The proposal consists of the first three chapters of the dissertation: Introduction, Literature Review, and Methodology.
The following outline is meant as a guide, not a rigid framework. It assumes an empirical project. Candidates adopting a non-empirical project, such as a philosophical or conceptual analysis, will veer significantly from this guide. Students embarking on these types of projects must rely on the Dissertation Chair for formatting guidance.
Effective dissertation proposals should contain the following:
Introduction to the Study: Context of the Issue
- Research problem (If applicable
- Research statement and purpose (Create a clear and focused statement that describes your intended inquiry [i.e., The purpose of this study is...]. Refer to this statement in your proposal whenever you want to discuss your plans.
- Kind of study/why it is appropriate (qualitative, quantitative, conceptual/theoretical, mixed methods, historical or arts based)
- What is the significance of the study?
Study Context: Review of the Literature and a Description of the Conceptual/Theoretical Framework
- Relationship of study to existing research
- Relationship of study to personal experience and knowledge (qualitative)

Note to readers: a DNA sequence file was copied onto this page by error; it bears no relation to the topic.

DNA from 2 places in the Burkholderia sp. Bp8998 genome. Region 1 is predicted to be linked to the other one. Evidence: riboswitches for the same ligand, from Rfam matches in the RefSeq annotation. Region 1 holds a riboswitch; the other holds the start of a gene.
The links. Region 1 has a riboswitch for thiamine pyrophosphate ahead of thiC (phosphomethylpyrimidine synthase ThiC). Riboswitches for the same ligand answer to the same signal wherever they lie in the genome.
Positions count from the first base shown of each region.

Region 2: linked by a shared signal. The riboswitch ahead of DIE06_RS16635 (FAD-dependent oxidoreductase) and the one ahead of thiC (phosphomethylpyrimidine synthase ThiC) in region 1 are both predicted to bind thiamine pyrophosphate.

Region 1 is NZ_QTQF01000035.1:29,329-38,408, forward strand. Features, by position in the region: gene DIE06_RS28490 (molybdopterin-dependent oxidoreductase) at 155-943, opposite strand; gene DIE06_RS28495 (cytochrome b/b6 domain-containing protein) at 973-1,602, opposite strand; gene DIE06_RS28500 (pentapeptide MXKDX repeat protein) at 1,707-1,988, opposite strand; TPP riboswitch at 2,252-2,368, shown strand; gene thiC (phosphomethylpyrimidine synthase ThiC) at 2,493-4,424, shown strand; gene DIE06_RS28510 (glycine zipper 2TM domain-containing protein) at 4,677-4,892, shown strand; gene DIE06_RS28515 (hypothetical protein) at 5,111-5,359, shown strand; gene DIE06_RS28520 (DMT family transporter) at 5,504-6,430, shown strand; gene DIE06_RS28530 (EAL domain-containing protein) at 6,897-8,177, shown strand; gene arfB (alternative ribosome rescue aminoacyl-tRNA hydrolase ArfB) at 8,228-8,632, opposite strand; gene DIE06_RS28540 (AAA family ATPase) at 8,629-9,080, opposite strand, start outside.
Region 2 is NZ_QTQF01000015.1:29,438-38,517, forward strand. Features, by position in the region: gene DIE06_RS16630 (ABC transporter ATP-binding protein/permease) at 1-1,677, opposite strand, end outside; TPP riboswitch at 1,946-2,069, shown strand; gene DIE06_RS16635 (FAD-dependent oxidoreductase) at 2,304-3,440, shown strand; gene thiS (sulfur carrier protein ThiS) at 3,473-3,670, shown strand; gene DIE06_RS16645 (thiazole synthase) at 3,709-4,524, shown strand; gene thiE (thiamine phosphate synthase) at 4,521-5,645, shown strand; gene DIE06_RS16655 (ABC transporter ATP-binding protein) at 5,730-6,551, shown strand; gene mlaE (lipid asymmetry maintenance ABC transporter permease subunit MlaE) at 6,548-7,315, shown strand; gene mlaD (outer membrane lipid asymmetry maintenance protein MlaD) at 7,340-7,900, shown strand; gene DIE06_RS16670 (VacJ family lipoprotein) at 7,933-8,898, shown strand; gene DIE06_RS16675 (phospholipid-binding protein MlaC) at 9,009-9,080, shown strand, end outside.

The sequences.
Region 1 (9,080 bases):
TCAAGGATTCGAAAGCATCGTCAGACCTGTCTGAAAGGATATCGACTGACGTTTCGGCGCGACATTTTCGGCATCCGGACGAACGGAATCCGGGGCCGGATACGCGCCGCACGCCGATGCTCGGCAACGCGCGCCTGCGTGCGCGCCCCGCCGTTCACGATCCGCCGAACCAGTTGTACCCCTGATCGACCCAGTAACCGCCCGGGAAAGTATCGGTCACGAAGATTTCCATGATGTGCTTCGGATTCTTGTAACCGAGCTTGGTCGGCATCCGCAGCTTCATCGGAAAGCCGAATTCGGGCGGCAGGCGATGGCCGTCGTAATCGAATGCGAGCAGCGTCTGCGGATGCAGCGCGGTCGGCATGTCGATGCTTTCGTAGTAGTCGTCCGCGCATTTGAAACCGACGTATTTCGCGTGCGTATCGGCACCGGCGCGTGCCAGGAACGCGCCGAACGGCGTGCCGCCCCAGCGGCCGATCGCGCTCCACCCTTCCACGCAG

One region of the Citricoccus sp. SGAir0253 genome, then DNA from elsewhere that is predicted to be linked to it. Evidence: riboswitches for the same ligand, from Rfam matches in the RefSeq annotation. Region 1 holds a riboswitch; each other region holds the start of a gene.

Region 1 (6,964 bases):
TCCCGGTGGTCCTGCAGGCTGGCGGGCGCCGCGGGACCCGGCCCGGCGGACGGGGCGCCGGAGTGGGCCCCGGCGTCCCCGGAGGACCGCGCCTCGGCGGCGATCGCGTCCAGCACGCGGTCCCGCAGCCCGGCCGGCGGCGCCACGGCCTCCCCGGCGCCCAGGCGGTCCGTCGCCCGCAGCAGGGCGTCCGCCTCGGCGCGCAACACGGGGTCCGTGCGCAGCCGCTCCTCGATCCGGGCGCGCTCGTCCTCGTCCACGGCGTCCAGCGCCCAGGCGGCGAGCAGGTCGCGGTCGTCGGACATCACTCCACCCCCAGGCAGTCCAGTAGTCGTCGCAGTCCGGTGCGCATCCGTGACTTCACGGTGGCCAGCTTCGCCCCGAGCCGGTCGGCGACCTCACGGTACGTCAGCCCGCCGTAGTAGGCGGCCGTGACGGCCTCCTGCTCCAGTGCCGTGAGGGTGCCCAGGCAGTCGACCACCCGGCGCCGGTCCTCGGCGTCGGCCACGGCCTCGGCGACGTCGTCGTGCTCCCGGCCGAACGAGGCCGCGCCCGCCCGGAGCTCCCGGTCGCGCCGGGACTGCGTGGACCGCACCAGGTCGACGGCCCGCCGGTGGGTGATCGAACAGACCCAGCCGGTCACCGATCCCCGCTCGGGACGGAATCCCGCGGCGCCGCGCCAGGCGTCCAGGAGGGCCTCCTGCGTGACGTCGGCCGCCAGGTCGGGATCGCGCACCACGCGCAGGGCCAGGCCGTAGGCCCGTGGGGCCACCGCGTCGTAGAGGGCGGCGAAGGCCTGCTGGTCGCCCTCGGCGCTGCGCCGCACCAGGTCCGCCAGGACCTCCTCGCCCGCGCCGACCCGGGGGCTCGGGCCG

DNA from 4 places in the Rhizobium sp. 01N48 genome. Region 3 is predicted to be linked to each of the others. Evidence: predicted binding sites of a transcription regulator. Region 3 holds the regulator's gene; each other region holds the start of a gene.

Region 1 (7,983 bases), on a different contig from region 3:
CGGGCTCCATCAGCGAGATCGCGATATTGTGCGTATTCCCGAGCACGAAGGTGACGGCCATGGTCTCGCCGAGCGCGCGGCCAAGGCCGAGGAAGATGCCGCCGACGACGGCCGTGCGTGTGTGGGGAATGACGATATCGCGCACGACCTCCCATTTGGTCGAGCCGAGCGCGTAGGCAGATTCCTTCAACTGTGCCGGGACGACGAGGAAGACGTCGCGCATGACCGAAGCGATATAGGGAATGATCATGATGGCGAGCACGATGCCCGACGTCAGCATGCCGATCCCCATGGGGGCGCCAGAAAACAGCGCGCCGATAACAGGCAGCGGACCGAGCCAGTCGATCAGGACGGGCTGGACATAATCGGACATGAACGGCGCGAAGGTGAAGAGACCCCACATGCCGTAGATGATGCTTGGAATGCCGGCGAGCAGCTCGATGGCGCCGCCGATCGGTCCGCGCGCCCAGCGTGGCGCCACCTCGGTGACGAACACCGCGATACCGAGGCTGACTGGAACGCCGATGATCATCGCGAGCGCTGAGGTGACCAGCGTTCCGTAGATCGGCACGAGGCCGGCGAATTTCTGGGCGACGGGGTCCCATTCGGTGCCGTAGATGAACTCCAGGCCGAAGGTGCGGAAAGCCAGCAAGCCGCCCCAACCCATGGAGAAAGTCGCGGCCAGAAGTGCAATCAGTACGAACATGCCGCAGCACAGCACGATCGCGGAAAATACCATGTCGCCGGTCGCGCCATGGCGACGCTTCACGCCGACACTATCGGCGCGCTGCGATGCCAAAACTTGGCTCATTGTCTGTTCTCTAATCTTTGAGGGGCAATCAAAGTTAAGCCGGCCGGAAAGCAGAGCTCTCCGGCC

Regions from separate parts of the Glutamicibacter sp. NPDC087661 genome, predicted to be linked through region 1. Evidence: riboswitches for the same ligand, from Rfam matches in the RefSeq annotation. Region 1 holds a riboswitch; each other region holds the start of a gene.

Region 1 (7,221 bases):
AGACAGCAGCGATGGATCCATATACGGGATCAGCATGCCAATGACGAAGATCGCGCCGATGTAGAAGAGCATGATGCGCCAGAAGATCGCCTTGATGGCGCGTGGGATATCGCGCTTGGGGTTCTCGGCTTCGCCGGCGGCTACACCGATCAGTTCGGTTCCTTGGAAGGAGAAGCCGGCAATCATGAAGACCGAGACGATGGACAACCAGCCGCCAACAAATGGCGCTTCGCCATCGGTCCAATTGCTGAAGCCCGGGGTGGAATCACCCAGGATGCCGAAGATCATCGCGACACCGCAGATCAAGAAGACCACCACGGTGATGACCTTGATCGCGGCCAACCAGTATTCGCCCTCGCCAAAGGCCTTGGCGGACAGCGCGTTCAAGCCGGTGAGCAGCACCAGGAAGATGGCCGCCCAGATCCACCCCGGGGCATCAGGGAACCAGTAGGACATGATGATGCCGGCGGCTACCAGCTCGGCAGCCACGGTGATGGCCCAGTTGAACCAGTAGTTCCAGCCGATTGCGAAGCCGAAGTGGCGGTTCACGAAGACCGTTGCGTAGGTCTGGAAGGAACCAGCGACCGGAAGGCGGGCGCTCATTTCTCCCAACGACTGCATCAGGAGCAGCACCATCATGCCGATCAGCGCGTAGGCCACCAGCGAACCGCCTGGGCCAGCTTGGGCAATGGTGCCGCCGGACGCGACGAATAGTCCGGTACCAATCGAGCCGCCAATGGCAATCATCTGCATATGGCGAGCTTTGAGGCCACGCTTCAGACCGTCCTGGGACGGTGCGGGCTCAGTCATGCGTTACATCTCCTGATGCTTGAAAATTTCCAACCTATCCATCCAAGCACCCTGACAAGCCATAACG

- Contributions of pilot study to your current thoughts and proposed approaches
- Description of the major questions or hypotheses that your work seeks to understand/explain/prove
- Statement(s) regarding the relationship of your questions/hypothese to prior research and theory and your own research purposes
Research Methods: Describe and justify each selection, making use of research text and articles to demonstrate your familiarity with the procedures you are proposing
- Description of research setting or context
- Detailed discussion of your chosen research strategy/type of study
- Sampling strategies: population, sites, places, times, and other data sources
- Data collection techniques: instruments, variables, observation techniques, protocols
- Data analysis procedures
- Consideration of possible ethical issues
- Potential threats to the study’s validity/trustworthiness
- How the threats will be handled
- Knowledge, policy and/or practice: How might your research contribute to knowledge or theory, policy, educational practice or practitioners?
- IRB Request for Initial Review
- Recruitment materials
- Consent Forms
- Request for Letter(s) of Agreement from participating agency/agencies
- Interview protocols, sample instructions, observation form(s)